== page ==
“ProctorTrack is located within the United States. They claim to store data from Canadians on Canadian servers, so the Patriot Act does not apply. Even if the Patriot Act does not apply, there are other acts and policies that would give the United States government access to our personal information. According the Clarifying Lawful Overseas Use of Data Act, CLOUD Act, American institutions can request to have our information regardless of where the data is stored. Additionally, information is stored for up to two years. In this climate it would not be a far leap to think ProctorTrack could be bought out, or put new policies in place, or have a data breech in the next two years. Once the biometric and identity data is submitted it is out of students, or the universities control. How many people will see this information without our knowledge?”
Even on a small scale Tait went on to say, “The movement of information through the professors network rests on the university and professors to protect the information they have access to. Are professors competent with security? What are the security protocols staff follow during work from home? Do their partners, roommates, or children have access to their computers?”
Which brings us to the next point, which is the fact that this will put extra strain on teachers and TAs. In an in-person proctoring exam, one professor can watch over all their students and make sure they’re not cheating. In an e-proctored exam, each student has to be reviewed individually, meaning a lot more hours having to be put in by teachers and TAs to ensure the validity of exams. As pointed out by many students and teachers, there are other options that could be used in lieu of e-proctoring that are both less invasive, less work to implement, and better suited at assessing a student’s knowledge. Using Zoom to watch students during exams is less invasive, and wouldn’t require students to have a third-party store information and use AI to flag people. Timed tests would reduce opportunity for cheating. Designing exams to test application of knowledge rather than straight regurgitation could also be used.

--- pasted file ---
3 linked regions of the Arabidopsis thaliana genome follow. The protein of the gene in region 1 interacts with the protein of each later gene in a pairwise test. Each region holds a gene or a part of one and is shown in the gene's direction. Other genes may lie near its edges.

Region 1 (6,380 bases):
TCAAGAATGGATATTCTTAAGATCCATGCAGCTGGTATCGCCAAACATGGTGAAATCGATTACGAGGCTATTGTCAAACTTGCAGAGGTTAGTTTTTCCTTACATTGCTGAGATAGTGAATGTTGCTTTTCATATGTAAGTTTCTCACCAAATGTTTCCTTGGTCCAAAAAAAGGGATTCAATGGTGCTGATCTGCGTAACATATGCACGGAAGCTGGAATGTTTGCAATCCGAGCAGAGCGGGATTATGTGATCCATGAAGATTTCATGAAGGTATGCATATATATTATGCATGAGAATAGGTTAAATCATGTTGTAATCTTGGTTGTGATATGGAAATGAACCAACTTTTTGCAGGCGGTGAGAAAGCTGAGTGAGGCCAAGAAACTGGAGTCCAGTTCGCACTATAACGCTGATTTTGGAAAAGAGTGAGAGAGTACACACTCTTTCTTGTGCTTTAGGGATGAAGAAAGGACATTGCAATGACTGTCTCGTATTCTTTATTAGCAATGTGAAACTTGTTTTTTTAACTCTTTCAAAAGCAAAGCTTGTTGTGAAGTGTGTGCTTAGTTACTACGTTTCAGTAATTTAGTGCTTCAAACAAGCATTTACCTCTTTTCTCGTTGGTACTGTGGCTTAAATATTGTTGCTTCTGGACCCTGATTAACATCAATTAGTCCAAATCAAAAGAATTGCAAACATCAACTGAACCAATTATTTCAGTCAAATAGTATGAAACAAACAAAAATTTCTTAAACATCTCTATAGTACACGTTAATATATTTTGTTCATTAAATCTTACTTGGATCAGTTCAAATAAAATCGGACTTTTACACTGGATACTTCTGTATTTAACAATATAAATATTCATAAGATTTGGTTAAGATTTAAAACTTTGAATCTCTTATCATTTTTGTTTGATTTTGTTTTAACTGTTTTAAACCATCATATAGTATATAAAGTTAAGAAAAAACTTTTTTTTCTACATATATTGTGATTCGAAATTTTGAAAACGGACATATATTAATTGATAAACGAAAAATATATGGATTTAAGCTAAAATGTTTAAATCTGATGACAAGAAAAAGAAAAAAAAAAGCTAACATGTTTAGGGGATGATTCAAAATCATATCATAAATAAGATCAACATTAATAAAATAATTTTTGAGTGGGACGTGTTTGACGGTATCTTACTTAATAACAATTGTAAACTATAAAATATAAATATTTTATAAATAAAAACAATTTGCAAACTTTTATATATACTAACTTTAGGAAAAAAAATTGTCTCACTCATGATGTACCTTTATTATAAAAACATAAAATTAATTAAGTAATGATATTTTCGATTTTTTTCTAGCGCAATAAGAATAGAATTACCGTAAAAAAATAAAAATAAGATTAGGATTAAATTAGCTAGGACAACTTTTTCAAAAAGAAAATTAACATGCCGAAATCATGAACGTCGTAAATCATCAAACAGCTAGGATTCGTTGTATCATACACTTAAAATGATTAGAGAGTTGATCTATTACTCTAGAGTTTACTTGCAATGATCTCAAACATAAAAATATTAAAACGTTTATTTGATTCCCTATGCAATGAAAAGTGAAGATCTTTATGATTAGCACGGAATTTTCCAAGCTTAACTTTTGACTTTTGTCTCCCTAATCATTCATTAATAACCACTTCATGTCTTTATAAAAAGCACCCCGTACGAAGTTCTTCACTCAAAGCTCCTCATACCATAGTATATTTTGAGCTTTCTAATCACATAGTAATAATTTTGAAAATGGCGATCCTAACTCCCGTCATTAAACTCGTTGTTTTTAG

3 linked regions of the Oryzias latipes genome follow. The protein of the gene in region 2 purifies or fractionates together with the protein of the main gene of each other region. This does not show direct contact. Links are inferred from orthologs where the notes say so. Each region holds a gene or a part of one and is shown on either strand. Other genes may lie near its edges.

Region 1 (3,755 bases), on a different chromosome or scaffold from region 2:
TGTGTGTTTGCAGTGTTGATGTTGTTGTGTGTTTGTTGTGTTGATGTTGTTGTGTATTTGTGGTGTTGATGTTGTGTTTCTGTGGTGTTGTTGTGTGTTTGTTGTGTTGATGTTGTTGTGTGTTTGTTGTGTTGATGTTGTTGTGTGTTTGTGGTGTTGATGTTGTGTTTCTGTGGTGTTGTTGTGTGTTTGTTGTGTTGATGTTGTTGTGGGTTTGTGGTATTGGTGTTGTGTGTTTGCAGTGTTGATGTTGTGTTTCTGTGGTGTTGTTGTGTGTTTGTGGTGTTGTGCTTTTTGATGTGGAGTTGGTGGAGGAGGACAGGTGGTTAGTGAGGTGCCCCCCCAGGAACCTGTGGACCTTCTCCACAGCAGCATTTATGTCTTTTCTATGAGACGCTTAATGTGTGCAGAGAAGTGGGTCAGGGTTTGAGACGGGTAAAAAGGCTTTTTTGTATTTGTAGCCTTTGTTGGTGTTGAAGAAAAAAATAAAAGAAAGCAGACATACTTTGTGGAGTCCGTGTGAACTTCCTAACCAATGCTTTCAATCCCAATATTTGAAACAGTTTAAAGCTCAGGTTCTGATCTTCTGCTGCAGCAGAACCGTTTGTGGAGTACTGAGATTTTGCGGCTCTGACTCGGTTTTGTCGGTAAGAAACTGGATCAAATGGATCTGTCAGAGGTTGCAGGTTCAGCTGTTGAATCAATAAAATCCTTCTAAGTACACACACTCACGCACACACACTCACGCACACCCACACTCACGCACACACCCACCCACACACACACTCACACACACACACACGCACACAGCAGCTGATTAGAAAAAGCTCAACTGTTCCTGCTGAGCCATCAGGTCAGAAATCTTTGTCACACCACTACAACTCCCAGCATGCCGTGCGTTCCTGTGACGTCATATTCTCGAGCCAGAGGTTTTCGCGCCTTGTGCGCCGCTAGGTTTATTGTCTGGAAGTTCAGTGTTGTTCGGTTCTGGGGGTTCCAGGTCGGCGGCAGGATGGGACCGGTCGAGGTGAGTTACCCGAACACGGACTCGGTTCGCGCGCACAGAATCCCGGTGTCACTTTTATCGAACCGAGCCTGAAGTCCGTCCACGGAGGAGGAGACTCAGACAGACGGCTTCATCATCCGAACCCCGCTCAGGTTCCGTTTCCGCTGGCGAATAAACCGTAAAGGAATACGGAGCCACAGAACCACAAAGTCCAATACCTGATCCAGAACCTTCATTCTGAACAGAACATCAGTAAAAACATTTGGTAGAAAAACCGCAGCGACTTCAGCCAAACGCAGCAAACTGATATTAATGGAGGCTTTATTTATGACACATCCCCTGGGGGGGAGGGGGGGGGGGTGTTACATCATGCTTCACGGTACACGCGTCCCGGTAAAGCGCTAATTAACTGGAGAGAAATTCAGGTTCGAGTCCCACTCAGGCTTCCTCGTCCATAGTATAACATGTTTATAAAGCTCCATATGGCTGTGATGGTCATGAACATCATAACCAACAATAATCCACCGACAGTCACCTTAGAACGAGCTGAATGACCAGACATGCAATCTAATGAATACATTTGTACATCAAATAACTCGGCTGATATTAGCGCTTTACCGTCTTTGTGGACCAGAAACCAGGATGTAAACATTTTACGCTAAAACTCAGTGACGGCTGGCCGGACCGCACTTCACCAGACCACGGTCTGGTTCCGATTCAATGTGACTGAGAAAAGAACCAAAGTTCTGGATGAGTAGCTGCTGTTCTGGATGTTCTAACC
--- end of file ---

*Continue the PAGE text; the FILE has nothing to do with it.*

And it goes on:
Multiple students have also brought up issues with the extra strain this is causing on student’s mental health. Elias Maze, a concerned student, has approached media and has sent messages to the president and U of R administrator voicing concerns not just about privacy, but also students’ mental health. Tait also notes some of these concerns in regards to mental health.
“The installation of the software is an added stress point and invasion of privacy before the exam even starts. Additionally, when there is an issue with the software, students are expected to contact Proctortrack to rectify the issue. This is an added stressful responsibility with added security risks. Contacting a third party during a final puts exam performance at risk due to stress and availability of customer service. Finally, students are not given enough time or information to make an educated decision due to the stressful time of year and conversion to online learning.”